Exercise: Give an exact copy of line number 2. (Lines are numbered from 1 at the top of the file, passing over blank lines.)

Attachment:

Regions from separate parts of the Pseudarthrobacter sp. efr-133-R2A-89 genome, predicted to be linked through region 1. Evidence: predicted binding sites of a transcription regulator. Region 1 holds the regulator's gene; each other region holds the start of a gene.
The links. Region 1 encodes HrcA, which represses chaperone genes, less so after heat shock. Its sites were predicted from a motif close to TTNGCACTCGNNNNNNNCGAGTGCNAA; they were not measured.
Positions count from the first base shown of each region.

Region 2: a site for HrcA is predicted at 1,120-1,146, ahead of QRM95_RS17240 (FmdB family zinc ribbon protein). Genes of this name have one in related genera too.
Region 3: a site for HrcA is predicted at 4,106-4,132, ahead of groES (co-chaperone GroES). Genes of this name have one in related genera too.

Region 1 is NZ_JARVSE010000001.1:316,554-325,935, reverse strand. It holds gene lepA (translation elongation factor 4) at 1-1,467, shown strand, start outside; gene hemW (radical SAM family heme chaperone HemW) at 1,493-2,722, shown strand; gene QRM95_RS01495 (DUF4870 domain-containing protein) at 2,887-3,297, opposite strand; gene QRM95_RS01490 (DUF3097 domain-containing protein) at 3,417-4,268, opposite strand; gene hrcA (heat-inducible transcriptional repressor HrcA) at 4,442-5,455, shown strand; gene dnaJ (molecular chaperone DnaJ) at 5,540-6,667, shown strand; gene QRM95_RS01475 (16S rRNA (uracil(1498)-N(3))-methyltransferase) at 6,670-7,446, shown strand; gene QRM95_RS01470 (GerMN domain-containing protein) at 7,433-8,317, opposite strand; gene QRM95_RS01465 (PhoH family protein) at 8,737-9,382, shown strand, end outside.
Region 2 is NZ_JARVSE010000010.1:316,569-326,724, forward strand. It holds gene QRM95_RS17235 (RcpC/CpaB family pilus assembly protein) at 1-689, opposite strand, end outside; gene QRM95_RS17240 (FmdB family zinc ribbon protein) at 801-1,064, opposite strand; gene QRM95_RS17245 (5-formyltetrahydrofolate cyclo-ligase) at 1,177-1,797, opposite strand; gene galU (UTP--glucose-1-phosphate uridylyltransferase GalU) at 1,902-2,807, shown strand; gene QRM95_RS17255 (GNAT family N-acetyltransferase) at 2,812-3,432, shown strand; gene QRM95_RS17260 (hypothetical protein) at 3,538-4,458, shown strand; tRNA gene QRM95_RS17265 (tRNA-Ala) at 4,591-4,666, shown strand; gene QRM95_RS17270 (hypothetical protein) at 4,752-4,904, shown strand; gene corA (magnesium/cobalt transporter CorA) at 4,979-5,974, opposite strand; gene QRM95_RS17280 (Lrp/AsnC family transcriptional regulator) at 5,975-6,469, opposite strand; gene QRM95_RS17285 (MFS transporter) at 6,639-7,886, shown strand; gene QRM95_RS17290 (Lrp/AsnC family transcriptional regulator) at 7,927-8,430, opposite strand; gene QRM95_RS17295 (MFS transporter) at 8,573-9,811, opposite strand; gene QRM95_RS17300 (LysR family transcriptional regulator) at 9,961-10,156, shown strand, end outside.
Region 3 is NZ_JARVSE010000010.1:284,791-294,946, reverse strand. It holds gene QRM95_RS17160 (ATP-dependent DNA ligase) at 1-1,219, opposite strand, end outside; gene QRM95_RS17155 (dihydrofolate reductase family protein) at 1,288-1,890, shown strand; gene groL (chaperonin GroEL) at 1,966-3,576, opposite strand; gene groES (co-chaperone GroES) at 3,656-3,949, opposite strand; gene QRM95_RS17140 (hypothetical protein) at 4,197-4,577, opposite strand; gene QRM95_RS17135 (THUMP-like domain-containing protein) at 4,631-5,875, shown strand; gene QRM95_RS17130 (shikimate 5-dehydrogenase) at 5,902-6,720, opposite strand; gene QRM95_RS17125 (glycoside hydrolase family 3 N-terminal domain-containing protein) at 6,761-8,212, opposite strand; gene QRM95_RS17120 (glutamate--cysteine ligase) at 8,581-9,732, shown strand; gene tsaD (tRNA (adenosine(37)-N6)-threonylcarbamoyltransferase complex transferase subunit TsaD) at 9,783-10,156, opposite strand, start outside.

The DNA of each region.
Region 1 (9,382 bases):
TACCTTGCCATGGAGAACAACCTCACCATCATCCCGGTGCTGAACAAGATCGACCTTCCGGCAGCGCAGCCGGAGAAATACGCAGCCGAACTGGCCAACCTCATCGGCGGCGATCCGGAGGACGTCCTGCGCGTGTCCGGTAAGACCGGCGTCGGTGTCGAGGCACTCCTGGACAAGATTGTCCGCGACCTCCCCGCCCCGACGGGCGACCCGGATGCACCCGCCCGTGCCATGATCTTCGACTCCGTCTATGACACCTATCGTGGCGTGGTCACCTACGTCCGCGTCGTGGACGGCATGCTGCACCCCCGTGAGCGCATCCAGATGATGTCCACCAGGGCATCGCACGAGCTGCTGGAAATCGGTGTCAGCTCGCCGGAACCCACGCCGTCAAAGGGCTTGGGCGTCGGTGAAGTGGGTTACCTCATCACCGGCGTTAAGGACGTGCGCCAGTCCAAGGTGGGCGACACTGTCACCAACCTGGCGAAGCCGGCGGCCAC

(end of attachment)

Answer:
The links. Region 1 encodes HrcA, which represses chaperone genes, less so after heat shock. Its sites were predicted from a motif close to TTNGCACTCGNNNNNNNCGAGTGCNAA; they were not measured.